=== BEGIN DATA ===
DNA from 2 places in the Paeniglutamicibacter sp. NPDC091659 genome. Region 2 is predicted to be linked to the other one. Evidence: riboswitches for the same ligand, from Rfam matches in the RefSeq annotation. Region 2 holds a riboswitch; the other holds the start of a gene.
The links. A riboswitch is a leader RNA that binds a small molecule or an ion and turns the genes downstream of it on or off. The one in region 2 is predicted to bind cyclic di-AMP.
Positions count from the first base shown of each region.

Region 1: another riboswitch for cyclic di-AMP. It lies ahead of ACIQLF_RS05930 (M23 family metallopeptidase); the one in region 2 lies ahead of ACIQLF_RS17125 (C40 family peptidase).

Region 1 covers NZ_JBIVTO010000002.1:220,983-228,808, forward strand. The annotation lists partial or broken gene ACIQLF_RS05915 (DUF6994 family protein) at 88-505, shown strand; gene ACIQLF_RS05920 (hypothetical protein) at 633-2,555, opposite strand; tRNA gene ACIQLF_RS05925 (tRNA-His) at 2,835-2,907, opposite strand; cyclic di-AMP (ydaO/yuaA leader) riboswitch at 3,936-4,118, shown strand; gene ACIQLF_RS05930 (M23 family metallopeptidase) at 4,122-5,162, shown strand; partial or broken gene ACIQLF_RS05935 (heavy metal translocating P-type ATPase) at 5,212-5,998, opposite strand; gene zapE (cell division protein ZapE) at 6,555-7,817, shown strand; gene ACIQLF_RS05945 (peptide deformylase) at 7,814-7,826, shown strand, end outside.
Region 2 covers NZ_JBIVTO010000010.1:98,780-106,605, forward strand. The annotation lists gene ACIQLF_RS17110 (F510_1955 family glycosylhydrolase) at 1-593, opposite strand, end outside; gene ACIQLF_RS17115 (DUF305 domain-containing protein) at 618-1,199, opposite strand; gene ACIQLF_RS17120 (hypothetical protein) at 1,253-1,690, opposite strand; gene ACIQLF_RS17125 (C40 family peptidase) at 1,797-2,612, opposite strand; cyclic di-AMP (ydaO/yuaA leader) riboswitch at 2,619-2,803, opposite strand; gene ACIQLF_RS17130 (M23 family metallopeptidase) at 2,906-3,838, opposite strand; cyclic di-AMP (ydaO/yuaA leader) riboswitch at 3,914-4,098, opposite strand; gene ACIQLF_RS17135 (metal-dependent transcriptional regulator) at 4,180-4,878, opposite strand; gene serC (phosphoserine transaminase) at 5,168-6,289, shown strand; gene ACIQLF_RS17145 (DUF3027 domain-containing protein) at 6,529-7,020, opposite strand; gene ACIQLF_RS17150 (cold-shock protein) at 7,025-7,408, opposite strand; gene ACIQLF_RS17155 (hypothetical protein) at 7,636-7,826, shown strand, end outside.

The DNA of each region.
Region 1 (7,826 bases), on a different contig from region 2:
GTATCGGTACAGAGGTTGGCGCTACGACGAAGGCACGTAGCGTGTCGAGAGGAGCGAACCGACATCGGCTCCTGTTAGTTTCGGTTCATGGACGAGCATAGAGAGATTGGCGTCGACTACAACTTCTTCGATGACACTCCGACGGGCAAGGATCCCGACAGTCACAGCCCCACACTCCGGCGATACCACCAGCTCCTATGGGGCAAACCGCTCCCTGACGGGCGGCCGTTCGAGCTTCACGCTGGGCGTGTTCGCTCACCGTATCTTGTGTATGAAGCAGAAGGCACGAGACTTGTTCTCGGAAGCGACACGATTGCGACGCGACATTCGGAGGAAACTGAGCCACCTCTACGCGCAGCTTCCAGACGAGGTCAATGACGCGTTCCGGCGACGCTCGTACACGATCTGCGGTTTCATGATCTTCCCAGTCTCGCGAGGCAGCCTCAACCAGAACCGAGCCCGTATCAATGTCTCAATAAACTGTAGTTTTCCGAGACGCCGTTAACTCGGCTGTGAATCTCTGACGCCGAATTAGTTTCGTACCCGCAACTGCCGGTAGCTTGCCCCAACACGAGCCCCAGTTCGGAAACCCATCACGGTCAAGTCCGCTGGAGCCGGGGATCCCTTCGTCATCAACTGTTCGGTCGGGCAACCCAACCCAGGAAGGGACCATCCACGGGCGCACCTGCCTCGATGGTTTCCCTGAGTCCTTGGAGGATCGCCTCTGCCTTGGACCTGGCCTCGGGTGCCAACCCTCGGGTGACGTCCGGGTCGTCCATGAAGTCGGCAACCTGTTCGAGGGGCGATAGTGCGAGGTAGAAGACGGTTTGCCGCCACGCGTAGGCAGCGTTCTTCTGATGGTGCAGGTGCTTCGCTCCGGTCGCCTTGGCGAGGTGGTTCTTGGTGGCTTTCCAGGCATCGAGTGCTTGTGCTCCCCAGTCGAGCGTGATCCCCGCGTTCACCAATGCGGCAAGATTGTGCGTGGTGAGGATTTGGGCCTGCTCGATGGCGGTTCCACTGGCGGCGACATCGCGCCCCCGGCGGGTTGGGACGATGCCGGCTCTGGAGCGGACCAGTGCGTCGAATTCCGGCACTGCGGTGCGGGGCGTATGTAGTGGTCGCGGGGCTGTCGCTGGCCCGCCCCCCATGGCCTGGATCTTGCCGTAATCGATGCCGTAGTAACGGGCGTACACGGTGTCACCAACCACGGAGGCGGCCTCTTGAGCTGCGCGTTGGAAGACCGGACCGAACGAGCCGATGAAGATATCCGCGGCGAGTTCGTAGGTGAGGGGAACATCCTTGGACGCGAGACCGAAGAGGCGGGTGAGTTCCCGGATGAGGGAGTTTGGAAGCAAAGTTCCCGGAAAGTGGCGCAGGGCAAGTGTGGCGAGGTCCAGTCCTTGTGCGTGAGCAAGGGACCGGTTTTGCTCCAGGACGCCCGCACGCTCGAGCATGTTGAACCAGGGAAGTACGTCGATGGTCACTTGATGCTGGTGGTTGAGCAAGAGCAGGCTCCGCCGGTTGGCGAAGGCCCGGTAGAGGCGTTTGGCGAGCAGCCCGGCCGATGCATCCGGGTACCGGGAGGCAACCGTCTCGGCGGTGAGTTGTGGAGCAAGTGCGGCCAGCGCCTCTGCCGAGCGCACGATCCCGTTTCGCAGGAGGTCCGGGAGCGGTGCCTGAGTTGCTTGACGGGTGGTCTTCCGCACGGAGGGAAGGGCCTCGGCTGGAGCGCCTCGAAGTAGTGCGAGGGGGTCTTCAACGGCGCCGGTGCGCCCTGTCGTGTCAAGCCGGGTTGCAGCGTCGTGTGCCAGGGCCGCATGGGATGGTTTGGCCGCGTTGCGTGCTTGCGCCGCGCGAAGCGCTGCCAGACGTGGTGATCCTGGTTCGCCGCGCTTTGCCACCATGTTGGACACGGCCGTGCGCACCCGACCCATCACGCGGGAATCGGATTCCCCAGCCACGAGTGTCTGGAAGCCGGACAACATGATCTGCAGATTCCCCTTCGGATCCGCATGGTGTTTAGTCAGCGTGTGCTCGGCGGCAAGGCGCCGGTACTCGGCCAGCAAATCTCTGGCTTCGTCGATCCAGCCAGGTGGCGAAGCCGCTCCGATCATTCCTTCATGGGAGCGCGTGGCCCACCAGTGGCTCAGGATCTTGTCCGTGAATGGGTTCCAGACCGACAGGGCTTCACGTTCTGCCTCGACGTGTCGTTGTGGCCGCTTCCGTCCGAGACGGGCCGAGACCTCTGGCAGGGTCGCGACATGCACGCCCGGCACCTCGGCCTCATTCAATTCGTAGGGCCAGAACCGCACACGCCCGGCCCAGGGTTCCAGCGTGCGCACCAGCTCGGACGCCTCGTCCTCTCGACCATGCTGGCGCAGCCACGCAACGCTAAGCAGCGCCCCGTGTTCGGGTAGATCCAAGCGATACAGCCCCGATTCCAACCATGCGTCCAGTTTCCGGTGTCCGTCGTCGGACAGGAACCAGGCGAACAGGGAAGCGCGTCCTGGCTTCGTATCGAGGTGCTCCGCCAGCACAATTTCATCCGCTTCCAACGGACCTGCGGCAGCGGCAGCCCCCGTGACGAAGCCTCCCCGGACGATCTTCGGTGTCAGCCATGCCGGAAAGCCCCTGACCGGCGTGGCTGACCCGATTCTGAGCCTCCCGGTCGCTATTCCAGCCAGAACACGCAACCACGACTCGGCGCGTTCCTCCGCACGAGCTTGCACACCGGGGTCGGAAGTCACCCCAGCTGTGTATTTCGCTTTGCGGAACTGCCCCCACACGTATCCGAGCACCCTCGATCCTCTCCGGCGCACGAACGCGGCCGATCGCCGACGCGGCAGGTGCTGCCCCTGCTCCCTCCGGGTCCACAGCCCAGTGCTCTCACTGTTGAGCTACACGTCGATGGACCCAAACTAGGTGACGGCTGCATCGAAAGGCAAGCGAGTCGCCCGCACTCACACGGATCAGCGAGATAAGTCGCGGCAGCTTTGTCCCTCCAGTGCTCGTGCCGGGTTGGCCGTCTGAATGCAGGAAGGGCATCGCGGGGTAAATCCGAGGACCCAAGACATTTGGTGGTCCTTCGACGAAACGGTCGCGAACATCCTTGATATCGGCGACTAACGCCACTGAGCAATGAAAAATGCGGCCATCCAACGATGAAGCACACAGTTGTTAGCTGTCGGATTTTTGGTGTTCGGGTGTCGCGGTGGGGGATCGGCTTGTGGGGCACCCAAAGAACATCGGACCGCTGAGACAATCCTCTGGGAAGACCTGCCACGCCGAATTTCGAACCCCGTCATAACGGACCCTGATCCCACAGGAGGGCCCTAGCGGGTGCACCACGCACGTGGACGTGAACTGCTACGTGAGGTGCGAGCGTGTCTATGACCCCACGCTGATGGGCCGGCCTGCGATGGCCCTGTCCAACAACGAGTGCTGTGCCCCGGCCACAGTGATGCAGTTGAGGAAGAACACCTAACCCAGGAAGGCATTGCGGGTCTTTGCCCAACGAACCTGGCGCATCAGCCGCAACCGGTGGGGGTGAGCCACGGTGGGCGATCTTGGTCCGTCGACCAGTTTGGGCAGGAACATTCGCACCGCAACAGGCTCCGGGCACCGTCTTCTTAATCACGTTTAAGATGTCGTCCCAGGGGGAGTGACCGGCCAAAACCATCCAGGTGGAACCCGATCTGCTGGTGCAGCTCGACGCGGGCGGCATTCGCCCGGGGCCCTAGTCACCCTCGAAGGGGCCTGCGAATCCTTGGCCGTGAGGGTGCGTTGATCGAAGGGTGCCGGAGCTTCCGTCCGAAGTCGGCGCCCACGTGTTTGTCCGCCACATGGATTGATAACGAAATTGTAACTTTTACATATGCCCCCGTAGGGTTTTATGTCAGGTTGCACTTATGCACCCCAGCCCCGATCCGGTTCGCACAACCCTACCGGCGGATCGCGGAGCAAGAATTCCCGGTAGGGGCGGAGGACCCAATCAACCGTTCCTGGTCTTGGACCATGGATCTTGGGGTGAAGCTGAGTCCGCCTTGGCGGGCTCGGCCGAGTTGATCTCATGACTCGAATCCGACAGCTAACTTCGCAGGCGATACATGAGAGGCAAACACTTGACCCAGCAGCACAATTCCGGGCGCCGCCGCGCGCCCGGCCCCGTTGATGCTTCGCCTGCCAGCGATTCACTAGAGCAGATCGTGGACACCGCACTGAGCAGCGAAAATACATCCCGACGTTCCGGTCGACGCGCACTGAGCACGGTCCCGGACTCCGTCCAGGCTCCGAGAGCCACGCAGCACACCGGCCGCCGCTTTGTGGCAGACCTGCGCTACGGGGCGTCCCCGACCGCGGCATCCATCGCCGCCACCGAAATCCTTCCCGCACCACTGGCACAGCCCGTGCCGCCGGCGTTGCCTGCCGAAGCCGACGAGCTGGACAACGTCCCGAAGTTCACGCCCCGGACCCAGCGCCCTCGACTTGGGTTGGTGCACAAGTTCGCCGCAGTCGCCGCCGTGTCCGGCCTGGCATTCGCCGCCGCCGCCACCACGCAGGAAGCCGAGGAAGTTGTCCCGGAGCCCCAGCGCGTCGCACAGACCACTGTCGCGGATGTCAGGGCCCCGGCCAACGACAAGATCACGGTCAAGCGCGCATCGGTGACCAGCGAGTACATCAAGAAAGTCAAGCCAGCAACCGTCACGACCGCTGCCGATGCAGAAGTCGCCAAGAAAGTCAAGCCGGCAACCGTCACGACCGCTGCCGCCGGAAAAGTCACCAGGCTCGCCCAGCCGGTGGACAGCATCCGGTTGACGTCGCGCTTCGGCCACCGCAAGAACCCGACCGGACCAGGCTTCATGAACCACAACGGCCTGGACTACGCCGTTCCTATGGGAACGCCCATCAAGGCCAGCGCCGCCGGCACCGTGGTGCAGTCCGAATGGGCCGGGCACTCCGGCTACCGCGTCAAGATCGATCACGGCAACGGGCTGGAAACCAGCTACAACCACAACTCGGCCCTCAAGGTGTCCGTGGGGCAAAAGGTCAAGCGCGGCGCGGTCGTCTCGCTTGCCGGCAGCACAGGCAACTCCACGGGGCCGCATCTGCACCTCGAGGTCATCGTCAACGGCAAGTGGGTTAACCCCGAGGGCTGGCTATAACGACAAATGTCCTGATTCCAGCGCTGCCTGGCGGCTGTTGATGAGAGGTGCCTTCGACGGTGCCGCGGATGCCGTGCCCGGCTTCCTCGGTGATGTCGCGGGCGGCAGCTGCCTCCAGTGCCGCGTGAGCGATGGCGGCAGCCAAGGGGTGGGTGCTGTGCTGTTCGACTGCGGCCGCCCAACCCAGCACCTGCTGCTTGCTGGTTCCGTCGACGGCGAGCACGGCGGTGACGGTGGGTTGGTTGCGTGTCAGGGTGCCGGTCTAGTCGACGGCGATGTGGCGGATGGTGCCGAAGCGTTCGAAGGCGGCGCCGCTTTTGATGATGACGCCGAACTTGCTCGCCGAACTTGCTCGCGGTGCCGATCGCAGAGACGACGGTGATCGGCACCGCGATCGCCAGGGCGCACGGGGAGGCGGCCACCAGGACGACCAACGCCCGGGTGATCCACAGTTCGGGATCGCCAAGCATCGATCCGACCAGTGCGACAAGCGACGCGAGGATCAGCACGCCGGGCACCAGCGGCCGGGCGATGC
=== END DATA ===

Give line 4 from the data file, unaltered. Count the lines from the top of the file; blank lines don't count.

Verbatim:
Region 1: another riboswitch for cyclic di-AMP. It lies ahead of ACIQLF_RS05930 (M23 family metallopeptidase); the one in region 2 lies ahead of ACIQLF_RS17125 (C40 family peptidase).